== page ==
The two-part scientific naming system has been around ever since Carl Linnaeus first set the groundwork for it in the 1700′s. That “Genus species” system hasn’t changed a whole lot since then, but actually assigning a species a “new” name or classifying it as an already-described species can be a long and often confusing process. Is it a new species? Is it a different life stage of species X? What about geographical variations? Or natural variations? Or genetic mutations?
This is a problem that the aquarium trade started to encounter. Fish would enter the trade soon after “discovery” with no official or consistent naming – most notably in this case, catfish for the Loricariidae family, many of which are commonly known as “plecos”. When the aquarium industry started blooming in the late 20th century, these fish were entering the trade en masse without that “Genus species” name that so many are accustomed too. The same fish may be called something different by every collector, distributor, aquarium store and hobbyist that encounters it, so no one really knew what anyone else had. Then, in the 1980′s, a fish importer and a German magazine editor from “Die Aquarien und Terrarienzeitschrift” (DATZ) came up with a solution. They designed a numbering system for the unknown fish, starting with L001 – “L” standing for Loricariidae – and assigning a new number (L002, L003, etc) to each undescribed fish. Around the same time, another German magazine called “Das Aquarium” also created as similar numbering system using “LDA” (Loricariidae Das Aquarium) instead of “L”. Some fish may have both an L-number and an LDA-number, although the L-number system is more widespread. Once the official scientific name is created, the old L-number is “retired” (although many can still be found in use in older publications and among hobbyists).
In 1993, another DATZ editor spawned a new branch of this system to describe nameless Corydoras catfish. In an Internet article about his C-number system, creator Hans-Georg Evers states “Like in the L-codes this system is not meant to be a scientific description. It is just a way to make the people all over the world talk about the same fish.” In addition, Corydoras that have not been identified or assigned a C-number may also be known by a CW-number on the Corydoras World website that hosts Evers’s article.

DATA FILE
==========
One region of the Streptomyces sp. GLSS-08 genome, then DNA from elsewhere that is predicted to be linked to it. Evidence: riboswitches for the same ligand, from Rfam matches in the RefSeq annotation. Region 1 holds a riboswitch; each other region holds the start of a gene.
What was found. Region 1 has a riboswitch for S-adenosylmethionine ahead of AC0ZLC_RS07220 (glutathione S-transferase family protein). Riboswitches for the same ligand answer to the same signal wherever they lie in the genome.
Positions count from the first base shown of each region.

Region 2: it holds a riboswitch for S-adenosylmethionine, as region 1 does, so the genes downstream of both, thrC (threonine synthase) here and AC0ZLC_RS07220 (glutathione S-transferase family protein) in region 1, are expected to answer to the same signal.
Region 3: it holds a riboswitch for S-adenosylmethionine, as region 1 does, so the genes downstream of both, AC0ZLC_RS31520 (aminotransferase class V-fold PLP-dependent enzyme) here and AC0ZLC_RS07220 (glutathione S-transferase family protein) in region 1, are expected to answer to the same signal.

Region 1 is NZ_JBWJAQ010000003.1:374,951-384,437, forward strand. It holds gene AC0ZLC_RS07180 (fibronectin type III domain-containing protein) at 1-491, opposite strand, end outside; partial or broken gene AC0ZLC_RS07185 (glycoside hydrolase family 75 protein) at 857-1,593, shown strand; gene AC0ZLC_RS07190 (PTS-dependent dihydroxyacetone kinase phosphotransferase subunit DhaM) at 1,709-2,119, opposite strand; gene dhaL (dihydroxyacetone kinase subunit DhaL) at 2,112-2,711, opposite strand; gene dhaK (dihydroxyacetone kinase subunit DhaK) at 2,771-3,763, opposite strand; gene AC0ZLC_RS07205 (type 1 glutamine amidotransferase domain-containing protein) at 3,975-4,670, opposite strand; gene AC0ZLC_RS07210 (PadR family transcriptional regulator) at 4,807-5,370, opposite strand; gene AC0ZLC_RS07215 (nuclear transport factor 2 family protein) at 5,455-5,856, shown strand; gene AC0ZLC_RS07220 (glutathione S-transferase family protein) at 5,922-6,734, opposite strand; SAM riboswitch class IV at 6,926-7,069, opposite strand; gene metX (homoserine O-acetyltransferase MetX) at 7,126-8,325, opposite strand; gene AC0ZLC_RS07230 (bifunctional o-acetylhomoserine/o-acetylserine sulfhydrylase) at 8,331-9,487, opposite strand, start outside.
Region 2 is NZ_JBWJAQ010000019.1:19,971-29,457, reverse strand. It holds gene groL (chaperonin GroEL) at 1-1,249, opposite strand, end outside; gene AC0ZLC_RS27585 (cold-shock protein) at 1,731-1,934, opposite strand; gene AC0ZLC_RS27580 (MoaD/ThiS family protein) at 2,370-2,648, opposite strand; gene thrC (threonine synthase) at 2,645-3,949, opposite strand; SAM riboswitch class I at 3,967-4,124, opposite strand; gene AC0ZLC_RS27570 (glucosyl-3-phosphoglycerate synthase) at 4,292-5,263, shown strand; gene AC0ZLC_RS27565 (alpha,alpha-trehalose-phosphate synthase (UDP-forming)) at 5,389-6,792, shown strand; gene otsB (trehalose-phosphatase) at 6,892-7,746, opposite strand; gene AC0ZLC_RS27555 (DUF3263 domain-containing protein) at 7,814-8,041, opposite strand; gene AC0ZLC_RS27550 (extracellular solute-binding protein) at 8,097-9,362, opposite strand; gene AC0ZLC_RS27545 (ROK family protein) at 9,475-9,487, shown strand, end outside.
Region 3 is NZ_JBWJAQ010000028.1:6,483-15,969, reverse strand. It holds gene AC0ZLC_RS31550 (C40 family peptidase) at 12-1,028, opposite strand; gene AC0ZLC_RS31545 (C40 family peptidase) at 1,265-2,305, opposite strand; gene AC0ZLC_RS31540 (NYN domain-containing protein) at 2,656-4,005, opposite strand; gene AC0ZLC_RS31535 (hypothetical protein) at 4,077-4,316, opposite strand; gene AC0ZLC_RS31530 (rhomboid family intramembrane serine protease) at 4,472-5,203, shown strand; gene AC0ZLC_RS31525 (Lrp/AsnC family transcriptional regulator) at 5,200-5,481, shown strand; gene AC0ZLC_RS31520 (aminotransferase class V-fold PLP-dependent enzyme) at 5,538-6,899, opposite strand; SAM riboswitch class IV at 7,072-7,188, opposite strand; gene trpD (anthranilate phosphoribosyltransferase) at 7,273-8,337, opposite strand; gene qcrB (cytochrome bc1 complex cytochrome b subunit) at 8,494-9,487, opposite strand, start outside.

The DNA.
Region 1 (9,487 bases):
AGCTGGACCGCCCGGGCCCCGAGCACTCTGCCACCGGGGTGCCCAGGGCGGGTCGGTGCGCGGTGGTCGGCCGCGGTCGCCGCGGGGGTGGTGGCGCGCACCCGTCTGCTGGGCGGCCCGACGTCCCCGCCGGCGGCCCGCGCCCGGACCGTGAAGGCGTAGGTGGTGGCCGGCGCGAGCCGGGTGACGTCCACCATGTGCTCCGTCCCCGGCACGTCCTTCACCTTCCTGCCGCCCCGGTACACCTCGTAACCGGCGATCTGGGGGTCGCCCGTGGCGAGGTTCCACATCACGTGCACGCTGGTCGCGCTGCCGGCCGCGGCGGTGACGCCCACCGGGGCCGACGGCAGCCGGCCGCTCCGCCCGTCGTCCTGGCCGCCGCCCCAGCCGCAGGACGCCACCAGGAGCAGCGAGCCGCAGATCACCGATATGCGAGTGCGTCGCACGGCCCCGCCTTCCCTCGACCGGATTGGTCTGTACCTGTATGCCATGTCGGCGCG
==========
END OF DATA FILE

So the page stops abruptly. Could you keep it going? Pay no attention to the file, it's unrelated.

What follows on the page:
These systems have their own pro’s and con’s. This is not a scientific classification or naming system, despite its popularity in the hobby and even some influence into the scientific community. The current L-number listing is well over L400 and the LDA system is over LDA100. Some numbers have eventually been found to describe the same fish and are then combined under one L-number. Some fish from different areas also have different L-numbers for the different regions. It does, however, give us a reference for fish that may be otherwise nameless except for common names created by distributors and store owners. Like the Latin naming system that has been around since Linnaeus, it lets people cross borders and language barriers in one common way to share and discuss these popular freshwater fish. Hope this helps explain those vague numbers for you all!
Chaetostoma and Ancistrus Pleco images referenced from wikipedia and originally posted by pl:user:lcamtuf